Last Man In Europe: …A Certain Bridge UK 7″ 
- A Certain Bridge
- T.V. Addict
This was a band that I first heard of in the advertising flyer included with the Bill Nelson boxed set of 7″ singles, “Permanent Flame.” They were one of the other bands signed to his indie Cocteau Records, but it remained until four years ago during a trip to “Time Traveler Records in Akron before I actually saw a copy. At this point in time, I’d buy any Cocteau Records release that I don’t already have [and I have quite a few…] so I plunked down my $1.99 only to discover that – gloryoski! This release comfortably sells for $25-50 on Discogs. Let’s see if we can find out why.
The raw rhythm box chug and the swooping synth fading up recalled nothing so much as the sound of 1981 on an indie budget. The rhythm loop was a close cousin to the one in The Nails “88 Lines About 44 Women.” Eventually guitar, synths, and drums came to an agreement and the groove percolated along for a few minutes without much change. The vocals on the “A Certain Bridge” had a whiff of Positive Noise in his declamatory insolence. Only two bars of a portentous descending guitar figure that marked the [brief] bridge provided any variance here. The inconclusive song lasted almost six minutes to little change in tension, though to its credit, it seemed only 4:30 long. ironically enough, there is a 4:11 edit that appeared on the “Cocteau Signature Tunes” compilation years later. Here it is for your inspection.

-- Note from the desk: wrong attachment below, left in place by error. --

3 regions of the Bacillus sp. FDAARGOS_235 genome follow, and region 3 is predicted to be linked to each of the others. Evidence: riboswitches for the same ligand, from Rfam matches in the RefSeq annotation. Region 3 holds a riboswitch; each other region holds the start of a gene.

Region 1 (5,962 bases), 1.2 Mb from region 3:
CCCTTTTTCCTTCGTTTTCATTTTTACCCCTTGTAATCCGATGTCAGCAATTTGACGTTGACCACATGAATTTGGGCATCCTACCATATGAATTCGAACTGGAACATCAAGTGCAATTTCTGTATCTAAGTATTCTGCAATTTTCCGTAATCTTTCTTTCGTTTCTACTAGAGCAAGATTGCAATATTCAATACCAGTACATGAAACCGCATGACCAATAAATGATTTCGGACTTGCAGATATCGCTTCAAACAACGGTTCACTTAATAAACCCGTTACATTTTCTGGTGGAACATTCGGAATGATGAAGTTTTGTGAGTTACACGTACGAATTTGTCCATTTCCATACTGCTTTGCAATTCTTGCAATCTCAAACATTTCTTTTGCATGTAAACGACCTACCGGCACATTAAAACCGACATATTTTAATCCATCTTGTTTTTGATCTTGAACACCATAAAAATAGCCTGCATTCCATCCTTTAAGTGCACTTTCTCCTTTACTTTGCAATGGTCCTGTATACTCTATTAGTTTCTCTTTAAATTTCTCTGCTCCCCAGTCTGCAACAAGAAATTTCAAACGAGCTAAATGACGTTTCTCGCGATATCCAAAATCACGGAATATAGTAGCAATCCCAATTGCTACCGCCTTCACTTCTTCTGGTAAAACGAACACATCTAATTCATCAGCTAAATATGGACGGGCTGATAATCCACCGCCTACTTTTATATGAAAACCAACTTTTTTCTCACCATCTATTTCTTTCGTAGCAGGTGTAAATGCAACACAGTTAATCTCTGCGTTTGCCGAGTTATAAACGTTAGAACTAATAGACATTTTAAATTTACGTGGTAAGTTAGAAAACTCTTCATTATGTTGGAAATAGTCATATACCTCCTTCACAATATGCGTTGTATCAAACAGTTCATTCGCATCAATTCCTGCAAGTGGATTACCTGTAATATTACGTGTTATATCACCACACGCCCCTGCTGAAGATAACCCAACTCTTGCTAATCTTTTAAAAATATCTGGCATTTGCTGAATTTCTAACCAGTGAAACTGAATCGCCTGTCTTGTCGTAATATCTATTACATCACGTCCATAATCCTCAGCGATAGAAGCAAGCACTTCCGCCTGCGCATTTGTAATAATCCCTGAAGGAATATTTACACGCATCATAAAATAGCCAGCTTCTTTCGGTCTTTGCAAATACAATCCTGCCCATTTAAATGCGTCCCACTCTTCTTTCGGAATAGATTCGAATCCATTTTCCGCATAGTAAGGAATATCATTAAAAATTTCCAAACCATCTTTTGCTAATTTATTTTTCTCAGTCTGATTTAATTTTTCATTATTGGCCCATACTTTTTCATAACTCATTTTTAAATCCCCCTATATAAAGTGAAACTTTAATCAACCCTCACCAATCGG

“T.V Addict” had a similar reliance on a programmed rhythm but the guitar and bass were much more prominent here; resulting in a sound that felt a little closer to early Bauhaus without putting their boot in. The song was presumably the sequel to The Normal’s “T.V. OD.” The final track, “Complications” featured a lurching beat that was front and center; dominating the guitar and synths. But it was the perkiest song here. The berserk and tasteless synth solo at the song’s surprising coda felt like a conscious attempt at some Enoesque thrills ca. “Roxy Music.” But that outburst showed, finally, some signs of life with Last Man In Europe. Their reliance on canned rhythms lent their songs a sort of plodding dullness that this one finally rose above to put the boot in.
On the whole, the band’s debut single was typical of its time, I suppose, but with not much in the way of dynamics in their arrangement; synth freakout solo at the end of the record aside. This was the only release by Last Man In Europe, but the next year there was a personnel and [slight] name shakeup with them becoming The Last Man In Europe Corporation. New vocalist Paul Martland sang on their sole Situation 2 release, “Songs From the Ark.” And that album’s also going for decent money, so one mustn’t discount the lure of the “minimal synth” sound in today’s crazy vinyl aftermarket. It irritates me that records that seem worth <$10 to my ears are commanding many times that and I can only say that I would barely give this release the time of day even at $2.00. Even Bill Nelson’s production here sounded perfunctory.
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